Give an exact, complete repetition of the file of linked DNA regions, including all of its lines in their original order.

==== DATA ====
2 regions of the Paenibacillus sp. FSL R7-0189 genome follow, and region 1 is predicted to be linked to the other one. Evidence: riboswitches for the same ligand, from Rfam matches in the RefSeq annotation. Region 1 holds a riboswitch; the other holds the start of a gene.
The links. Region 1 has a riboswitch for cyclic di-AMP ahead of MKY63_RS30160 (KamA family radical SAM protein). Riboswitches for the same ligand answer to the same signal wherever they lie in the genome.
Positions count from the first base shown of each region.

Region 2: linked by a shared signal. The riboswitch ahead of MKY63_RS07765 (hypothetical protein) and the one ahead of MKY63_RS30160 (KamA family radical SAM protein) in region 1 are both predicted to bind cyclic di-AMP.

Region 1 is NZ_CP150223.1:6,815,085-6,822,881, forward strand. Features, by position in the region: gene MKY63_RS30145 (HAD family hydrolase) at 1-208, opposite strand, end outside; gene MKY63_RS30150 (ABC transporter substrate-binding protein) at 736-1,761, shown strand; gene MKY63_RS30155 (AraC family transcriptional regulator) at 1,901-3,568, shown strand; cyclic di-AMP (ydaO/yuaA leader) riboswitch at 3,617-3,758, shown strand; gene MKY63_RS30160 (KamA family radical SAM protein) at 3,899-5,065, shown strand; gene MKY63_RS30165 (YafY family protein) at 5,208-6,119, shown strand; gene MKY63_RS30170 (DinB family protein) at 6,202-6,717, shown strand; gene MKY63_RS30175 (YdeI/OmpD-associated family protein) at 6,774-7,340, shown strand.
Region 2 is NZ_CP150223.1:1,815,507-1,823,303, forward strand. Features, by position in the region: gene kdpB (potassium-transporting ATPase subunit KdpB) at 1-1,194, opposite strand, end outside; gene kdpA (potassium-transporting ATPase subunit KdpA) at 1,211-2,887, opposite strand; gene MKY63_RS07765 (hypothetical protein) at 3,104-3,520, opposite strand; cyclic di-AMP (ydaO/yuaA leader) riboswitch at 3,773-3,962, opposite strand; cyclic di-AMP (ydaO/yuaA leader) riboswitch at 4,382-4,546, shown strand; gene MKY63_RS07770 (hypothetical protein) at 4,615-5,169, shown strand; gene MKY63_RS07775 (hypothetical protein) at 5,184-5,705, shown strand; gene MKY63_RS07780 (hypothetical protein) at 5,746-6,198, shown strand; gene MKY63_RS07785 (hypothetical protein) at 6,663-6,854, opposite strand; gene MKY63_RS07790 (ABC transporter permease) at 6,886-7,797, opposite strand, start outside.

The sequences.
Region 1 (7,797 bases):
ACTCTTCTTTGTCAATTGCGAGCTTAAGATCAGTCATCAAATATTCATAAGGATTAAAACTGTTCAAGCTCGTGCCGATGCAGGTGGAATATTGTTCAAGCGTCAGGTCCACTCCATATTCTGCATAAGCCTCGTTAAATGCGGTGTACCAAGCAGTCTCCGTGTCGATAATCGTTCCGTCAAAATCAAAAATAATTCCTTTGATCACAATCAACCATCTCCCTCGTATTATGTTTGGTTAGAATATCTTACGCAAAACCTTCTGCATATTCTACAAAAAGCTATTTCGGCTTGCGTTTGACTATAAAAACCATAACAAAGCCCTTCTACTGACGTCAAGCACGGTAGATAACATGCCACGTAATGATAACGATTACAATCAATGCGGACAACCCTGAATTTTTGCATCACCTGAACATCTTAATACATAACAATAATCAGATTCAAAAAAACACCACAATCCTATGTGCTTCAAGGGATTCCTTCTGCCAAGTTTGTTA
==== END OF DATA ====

2 regions of the Paenibacillus sp. FSL R7-0189 genome follow, and region 1 is predicted to be linked to the other one. Evidence: riboswitches for the same ligand, from Rfam matches in the RefSeq annotation. Region 1 holds a riboswitch; the other holds the start of a gene.
The links. Region 1 has a riboswitch for cyclic di-AMP ahead of MKY63_RS30160 (KamA family radical SAM protein). Riboswitches for the same ligand answer to the same signal wherever they lie in the genome.
Positions count from the first base shown of each region.

Region 2: linked by a shared signal. The riboswitch ahead of MKY63_RS07765 (hypothetical protein) and the one ahead of MKY63_RS30160 (KamA family radical SAM protein) in region 1 are both predicted to bind cyclic di-AMP.

Region 1 is NZ_CP150223.1:6,815,085-6,822,881, forward strand. Features, by position in the region: gene MKY63_RS30145 (HAD family hydrolase) at 1-208, opposite strand, end outside; gene MKY63_RS30150 (ABC transporter substrate-binding protein) at 736-1,761, shown strand; gene MKY63_RS30155 (AraC family transcriptional regulator) at 1,901-3,568, shown strand; cyclic di-AMP (ydaO/yuaA leader) riboswitch at 3,617-3,758, shown strand; gene MKY63_RS30160 (KamA family radical SAM protein) at 3,899-5,065, shown strand; gene MKY63_RS30165 (YafY family protein) at 5,208-6,119, shown strand; gene MKY63_RS30170 (DinB family protein) at 6,202-6,717, shown strand; gene MKY63_RS30175 (YdeI/OmpD-associated family protein) at 6,774-7,340, shown strand.
Region 2 is NZ_CP150223.1:1,815,507-1,823,303, forward strand. Features, by position in the region: gene kdpB (potassium-transporting ATPase subunit KdpB) at 1-1,194, opposite strand, end outside; gene kdpA (potassium-transporting ATPase subunit KdpA) at 1,211-2,887, opposite strand; gene MKY63_RS07765 (hypothetical protein) at 3,104-3,520, opposite strand; cyclic di-AMP (ydaO/yuaA leader) riboswitch at 3,773-3,962, opposite strand; cyclic di-AMP (ydaO/yuaA leader) riboswitch at 4,382-4,546, shown strand; gene MKY63_RS07770 (hypothetical protein) at 4,615-5,169, shown strand; gene MKY63_RS07775 (hypothetical protein) at 5,184-5,705, shown strand; gene MKY63_RS07780 (hypothetical protein) at 5,746-6,198, shown strand; gene MKY63_RS07785 (hypothetical protein) at 6,663-6,854, opposite strand; gene MKY63_RS07790 (ABC transporter permease) at 6,886-7,797, opposite strand, start outside.

The sequences.
Region 1 (7,797 bases):
ACTCTTCTTTGTCAATTGCGAGCTTAAGATCAGTCATCAAATATTCATAAGGATTAAAACTGTTCAAGCTCGTGCCGATGCAGGTGGAATATTGTTCAAGCGTCAGGTCCACTCCATATTCTGCATAAGCCTCGTTAAATGCGGTGTACCAAGCAGTCTCCGTGTCGATAATCGTTCCGTCAAAATCAAAAATAATTCCTTTGATCACAATCAACCATCTCCCTCGTATTATGTTTGGTTAGAATATCTTACGCAAAACCTTCTGCATATTCTACAAAAAGCTATTTCGGCTTGCGTTTGACTATAAAAACCATAACAAAGCCCTTCTACTGACGTCAAGCACGGTAGATAACATGCCACGTAATGATAACGATTACAATCAATGCGGACAACCCTGAATTTTTGCATCACCTGAACATCTTAATACATAACAATAATCAGATTCAAAAAAACACCACAATCCTATGTGCTTCAAGGGATTCCTTCTGCCAAGTTTGTTA